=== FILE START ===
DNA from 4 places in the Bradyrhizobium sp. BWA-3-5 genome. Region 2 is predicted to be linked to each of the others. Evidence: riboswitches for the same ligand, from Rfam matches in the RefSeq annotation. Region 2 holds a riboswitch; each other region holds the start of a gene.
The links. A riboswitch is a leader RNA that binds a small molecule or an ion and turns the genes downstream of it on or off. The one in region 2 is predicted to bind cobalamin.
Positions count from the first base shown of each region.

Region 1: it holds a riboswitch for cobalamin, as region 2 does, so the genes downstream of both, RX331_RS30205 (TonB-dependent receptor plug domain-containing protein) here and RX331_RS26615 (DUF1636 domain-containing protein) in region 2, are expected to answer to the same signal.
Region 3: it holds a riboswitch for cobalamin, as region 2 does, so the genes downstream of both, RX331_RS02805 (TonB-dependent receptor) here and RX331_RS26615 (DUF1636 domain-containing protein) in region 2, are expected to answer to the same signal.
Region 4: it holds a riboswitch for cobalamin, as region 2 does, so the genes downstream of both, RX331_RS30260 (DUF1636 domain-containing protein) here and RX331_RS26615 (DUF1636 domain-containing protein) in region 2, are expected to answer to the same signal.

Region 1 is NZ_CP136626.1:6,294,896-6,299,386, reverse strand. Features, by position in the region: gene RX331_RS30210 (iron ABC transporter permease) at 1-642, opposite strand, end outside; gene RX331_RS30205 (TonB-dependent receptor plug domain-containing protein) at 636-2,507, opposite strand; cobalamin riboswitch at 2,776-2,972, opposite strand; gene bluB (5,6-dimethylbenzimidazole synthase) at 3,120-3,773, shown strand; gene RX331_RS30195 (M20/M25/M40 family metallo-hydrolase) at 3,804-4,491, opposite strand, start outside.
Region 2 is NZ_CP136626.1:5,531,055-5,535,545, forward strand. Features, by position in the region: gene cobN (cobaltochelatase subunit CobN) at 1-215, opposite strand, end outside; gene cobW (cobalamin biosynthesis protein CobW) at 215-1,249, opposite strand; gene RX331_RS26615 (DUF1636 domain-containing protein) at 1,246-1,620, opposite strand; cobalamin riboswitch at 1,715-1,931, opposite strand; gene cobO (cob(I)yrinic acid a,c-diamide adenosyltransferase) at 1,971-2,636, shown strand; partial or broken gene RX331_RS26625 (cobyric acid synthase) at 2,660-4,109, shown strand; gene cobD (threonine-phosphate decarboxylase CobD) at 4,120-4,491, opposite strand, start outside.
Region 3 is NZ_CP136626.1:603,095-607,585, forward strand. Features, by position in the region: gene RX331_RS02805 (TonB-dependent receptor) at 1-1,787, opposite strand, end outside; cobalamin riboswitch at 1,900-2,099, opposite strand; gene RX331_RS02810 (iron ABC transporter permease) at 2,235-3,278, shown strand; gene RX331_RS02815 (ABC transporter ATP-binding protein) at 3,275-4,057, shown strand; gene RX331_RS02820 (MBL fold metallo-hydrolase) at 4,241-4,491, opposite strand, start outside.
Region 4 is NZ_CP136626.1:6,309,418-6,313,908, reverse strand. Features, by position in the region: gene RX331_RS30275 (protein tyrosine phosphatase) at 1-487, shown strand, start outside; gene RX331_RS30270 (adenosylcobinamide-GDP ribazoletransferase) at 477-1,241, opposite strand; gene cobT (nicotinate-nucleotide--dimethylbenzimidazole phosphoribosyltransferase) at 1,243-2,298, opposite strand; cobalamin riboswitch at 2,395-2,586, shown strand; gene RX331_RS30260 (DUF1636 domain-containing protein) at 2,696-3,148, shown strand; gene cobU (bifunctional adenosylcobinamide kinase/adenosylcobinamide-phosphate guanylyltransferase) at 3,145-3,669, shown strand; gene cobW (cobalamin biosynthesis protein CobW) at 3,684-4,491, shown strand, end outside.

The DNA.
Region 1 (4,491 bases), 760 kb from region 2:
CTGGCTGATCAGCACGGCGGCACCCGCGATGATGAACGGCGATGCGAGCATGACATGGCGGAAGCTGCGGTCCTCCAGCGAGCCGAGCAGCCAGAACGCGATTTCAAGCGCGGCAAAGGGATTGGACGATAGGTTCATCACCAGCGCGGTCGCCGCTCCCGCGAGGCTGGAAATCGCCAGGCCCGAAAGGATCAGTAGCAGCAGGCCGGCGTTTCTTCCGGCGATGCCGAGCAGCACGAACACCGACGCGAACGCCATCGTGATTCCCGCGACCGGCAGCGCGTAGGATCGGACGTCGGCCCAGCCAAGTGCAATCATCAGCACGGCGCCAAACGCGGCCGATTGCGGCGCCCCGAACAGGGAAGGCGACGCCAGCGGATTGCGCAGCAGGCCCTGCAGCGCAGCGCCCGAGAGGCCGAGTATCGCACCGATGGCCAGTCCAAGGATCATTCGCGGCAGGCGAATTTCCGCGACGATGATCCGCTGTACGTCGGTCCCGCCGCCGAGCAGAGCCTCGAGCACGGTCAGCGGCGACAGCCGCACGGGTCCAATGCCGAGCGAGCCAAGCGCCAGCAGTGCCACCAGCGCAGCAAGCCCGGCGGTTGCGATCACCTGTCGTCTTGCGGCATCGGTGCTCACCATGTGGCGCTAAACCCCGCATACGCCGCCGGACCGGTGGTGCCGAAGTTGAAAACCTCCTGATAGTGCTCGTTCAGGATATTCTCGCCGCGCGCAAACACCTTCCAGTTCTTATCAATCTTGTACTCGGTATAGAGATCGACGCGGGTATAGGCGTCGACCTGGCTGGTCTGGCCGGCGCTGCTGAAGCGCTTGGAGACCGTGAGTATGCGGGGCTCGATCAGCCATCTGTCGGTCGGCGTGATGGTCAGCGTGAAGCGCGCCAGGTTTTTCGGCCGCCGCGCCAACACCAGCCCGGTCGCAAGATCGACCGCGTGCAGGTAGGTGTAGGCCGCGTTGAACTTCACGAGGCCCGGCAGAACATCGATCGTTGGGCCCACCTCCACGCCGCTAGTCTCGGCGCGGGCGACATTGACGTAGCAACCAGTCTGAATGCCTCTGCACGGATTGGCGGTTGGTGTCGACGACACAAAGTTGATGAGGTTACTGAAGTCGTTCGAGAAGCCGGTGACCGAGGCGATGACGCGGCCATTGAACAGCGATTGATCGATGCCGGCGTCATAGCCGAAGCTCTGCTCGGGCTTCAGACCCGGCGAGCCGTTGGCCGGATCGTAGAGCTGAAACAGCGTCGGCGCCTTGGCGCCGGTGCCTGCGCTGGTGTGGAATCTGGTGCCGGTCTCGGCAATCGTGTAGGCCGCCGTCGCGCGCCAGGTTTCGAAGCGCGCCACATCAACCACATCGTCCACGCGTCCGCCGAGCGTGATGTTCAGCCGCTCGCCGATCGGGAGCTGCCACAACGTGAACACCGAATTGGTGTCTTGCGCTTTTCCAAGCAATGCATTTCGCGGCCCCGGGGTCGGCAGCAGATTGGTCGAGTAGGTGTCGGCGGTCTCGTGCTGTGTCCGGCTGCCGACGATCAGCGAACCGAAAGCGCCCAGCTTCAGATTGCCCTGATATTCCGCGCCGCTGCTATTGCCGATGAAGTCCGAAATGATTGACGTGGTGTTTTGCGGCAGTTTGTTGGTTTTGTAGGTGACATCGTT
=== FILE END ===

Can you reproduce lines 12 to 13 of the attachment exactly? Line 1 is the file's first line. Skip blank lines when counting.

Region 1 (4,491 bases), 760 kb from region 2:
CTGGCTGATCAGCACGGCGGCACCCGCGATGATGAACGGCGATGCGAGCATGACATGGCGGAAGCTGCGGTCCTCCAGCGAGCCGAGCAGCCAGAACGCGATTTCAAGCGCGGCAAAGGGATTGGACGATAGGTTCATCACCAGCGCGGTCGCCGCTCCCGCGAGGCTGGAAATCGCCAGGCCCGAAAGGATCAGTAGCAGCAGGCCGGCGTTTCTTCCGGCGATGCCGAGCAGCACGAACACCGACGCGAACGCCATCGTGATTCCCGCGACCGGCAGCGCGTAGGATCGGACGTCGGCCCAGCCAAGTGCAATCATCAGCACGGCGCCAAACGCGGCCGATTGCGGCGCCCCGAACAGGGAAGGCGACGCCAGCGGATTGCGCAGCAGGCCCTGCAGCGCAGCGCCCGAGAGGCCGAGTATCGCACCGATGGCCAGTCCAAGGATCATTCGCGGCAGGCGAATTTCCGCGACGATGATCCGCTGTACGTCGGTCCCGCCGCCGAGCAGAGCCTCGAGCACGGTCAGCGGCGACAGCCGCACGGGTCCAATGCCGAGCGAGCCAAGCGCCAGCAGTGCCACCAGCGCAGCAAGCCCGGCGGTTGCGATCACCTGTCGTCTTGCGGCATCGGTGCTCACCATGTGGCGCTAAACCCCGCATACGCCGCCGGACCGGTGGTGCCGAAGTTGAAAACCTCCTGATAGTGCTCGTTCAGGATATTCTCGCCGCGCGCAAACACCTTCCAGTTCTTATCAATCTTGTACTCGGTATAGAGATCGACGCGGGTATAGGCGTCGACCTGGCTGGTCTGGCCGGCGCTGCTGAAGCGCTTGGAGACCGTGAGTATGCGGGGCTCGATCAGCCATCTGTCGGTCGGCGTGATGGTCAGCGTGAAGCGCGCCAGGTTTTTCGGCCGCCGCGCCAACACCAGCCCGGTCGCAAGATCGACCGCGTGCAGGTAGGTGTAGGCCGCGTTGAACTTCACGAGGCCCGGCAGAACATCGATCGTTGGGCCCACCTCCACGCCGCTAGTCTCGGCGCGGGCGACATTGACGTAGCAACCAGTCTGAATGCCTCTGCACGGATTGGCGGTTGGTGTCGACGACACAAAGTTGATGAGGTTACTGAAGTCGTTCGAGAAGCCGGTGACCGAGGCGATGACGCGGCCATTGAACAGCGATTGATCGATGCCGGCGTCATAGCCGAAGCTCTGCTCGGGCTTCAGACCCGGCGAGCCGTTGGCCGGATCGTAGAGCTGAAACAGCGTCGGCGCCTTGGCGCCGGTGCCTGCGCTGGTGTGGAATCTGGTGCCGGTCTCGGCAATCGTGTAGGCCGCCGTCGCGCGCCAGGTTTCGAAGCGCGCCACATCAACCACATCGTCCACGCGTCCGCCGAGCGTGATGTTCAGCCGCTCGCCGATCGGGAGCTGCCACAACGTGAACACCGAATTGGTGTCTTGCGCTTTTCCAAGCAATGCATTTCGCGGCCCCGGGGTCGGCAGCAGATTGGTCGAGTAGGTGTCGGCGGTCTCGTGCTGTGTCCGGCTGCCGACGATCAGCGAACCGAAAGCGCCCAGCTTCAGATTGCCCTGATATTCCGCGCCGCTGCTATTGCCGATGAAGTCCGAAATGATTGACGTGGTGTTTTGCGGCAGTTTGTTGGTTTTGTAGGTGACATCGTT